“I’m his husband.”
My jaw dropped, and I scanned his face for answers.
“Listen, he was retrieved along with a lot of other children in the facility and,” He took a long breath and looked down at the ground sadly, “They were experimenting with this new technology. Downloading souls into clones.”
I baulked at the absurdness of what he was saying with a wry smile tinged with sadness, “Downloading souls? Clones?” I shook my head with a sigh, “I don’t know who you are but leave me alone!”
“I swear,” He shivered, and his lips tinged purple, “I swear it’s the truth!”
I would have slammed the door on him, but his foot remained on the step, and he held the door open with a strong looking hand. “Listen,” I started dejected, “Maybe you did know my son, maybe you knew him from the nursery,” I looked at him sadly, “But you’re clearly ill or,” I raised a brow at him, “On drugs?”
He shook his head, “If you’d just let me in!”
“No,” I held up a hand, “Next you’ll be telling me Elvis isn’t dead!”
“He isn’t,” He replied earnestly.
“What? See! You’re just like those usual crackpot conspiracy theorists!”
“Bowie isn’t dead either!”
I snorted, “You’re kidding me! Surely if either of them were still alive, they’d have been seen!”
“No! Their bodies are dead; they got cloned into different bodies to help them blend in unnoticed!”
“So those crackpots that reckon they’ve seen Elvis?”
“They’re just that, crackpots. He’s still alive, but he looks nothing like Elvis anymore!”
I didn’t know what to do. What was I supposed to believe? It was snowing, and we were both getting cold, “I don’t want to speak with you anymore,” I told him waving my walking stick at him, “Don’t ever return, do you hear?” I stepped forward and got in his face, “Do you hear?” I enunciated the question carefully.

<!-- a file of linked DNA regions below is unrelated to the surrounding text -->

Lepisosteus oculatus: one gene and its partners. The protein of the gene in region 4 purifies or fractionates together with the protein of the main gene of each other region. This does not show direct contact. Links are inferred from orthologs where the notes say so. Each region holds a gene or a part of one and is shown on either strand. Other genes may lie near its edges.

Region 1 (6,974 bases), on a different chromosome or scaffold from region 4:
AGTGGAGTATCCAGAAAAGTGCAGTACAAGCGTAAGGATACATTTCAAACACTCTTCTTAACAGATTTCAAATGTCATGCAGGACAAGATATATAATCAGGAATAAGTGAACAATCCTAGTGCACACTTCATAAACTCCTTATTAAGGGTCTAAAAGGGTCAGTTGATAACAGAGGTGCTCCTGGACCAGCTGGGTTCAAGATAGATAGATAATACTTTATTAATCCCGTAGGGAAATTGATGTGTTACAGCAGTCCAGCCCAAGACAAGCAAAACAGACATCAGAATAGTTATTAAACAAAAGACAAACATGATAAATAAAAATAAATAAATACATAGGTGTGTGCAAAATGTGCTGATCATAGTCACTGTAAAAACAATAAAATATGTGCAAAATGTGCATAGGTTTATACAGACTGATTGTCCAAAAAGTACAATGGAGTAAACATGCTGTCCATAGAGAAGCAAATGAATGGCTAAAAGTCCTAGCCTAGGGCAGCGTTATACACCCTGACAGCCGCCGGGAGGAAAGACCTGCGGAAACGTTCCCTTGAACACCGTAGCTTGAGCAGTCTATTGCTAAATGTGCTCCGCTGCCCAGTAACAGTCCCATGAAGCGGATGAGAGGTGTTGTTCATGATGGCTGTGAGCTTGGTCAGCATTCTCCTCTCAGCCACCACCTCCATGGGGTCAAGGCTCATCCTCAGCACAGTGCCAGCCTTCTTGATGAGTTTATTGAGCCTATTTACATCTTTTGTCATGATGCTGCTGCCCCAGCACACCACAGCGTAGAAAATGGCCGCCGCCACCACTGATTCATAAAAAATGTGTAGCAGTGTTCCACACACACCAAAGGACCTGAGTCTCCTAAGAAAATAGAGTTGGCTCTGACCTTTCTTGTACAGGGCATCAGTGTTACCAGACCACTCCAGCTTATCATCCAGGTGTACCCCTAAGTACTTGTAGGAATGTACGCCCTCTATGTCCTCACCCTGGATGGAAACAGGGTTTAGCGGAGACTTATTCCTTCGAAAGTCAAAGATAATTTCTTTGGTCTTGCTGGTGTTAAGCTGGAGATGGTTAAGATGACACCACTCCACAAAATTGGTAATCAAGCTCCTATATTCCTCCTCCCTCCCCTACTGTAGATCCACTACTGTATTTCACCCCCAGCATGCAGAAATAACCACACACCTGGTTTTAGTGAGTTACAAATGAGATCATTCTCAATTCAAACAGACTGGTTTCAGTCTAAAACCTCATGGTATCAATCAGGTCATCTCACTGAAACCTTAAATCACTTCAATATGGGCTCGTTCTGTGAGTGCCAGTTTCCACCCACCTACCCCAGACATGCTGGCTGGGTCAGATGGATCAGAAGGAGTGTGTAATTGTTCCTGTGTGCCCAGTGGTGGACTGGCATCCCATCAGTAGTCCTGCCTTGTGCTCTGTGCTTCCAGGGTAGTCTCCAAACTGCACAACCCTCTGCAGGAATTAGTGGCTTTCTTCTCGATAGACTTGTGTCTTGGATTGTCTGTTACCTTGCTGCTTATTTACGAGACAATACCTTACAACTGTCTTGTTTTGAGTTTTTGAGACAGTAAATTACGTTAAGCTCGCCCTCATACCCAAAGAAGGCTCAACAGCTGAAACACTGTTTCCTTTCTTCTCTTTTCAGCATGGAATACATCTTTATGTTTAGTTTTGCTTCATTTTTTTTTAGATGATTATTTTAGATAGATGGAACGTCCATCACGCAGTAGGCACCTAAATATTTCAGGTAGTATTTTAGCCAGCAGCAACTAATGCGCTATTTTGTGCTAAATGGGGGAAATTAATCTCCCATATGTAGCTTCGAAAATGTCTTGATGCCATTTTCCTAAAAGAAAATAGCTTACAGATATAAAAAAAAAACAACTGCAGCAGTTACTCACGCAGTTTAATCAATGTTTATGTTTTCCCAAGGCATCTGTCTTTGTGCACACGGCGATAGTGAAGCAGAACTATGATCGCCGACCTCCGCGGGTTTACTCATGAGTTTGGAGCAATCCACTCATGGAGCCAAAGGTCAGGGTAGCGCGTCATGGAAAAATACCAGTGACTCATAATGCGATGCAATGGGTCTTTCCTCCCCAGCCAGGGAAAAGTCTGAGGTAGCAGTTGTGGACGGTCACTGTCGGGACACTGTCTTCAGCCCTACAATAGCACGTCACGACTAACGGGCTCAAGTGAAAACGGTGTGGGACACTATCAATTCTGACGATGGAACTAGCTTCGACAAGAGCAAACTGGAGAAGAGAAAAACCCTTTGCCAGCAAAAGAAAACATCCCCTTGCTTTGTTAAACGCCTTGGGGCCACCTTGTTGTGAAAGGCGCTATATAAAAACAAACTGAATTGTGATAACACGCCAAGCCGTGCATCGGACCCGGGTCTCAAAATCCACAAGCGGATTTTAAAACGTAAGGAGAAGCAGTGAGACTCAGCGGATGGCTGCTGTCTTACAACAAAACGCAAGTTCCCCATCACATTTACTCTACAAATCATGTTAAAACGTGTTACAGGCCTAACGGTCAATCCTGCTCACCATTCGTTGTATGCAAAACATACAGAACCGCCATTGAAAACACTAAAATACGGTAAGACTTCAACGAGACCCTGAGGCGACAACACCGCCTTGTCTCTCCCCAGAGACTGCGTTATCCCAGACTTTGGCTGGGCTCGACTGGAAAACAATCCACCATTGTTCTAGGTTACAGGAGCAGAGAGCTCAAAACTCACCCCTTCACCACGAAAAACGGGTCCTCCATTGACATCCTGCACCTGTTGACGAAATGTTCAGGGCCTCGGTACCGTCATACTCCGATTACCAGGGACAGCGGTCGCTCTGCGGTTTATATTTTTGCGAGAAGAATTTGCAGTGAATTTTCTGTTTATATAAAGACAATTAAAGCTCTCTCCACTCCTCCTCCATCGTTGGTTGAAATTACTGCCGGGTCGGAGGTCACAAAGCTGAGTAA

And that was that. He held up his hands as if surrendering and stepped back. But there was sorrow in his eyes, and for a moment I nearly cracked and opened the door again. But in the end, I locked it up, put the chain on the latch turned the lights out and went to bed.
“You two going to a dressing up party?” Alex asked his two acquaintances who he only really knew by name from college, Drew & Drake.
Drew & Drake were a great duo because of their names. Unfortunately for them and you dear reader, they weren’t Drew & Drake the calm, collected suave detectives two names like that would make just ultra cool! Nah. Drew & Drake were just two best mates who were unemployed who wore sweatpants because they’re comfortable. Neither were they a brand of whiskey though they often smelt like they were.
“Well?” Alex gestured with his palms open in question.
Drew spun around in his pink flamingo costume, “What?” He looked at Alex blankly.
Alex pointed to Drew which didn’t help Drew because Drew knew he was Drew.
Alex rolled his eyes, “The fucking costume!”
realisation crossed Drew’s face, “Oh, you could say that.” He nudged Drake.
Drake turned around in his penguin costume, “It’s sort of a party, yes.”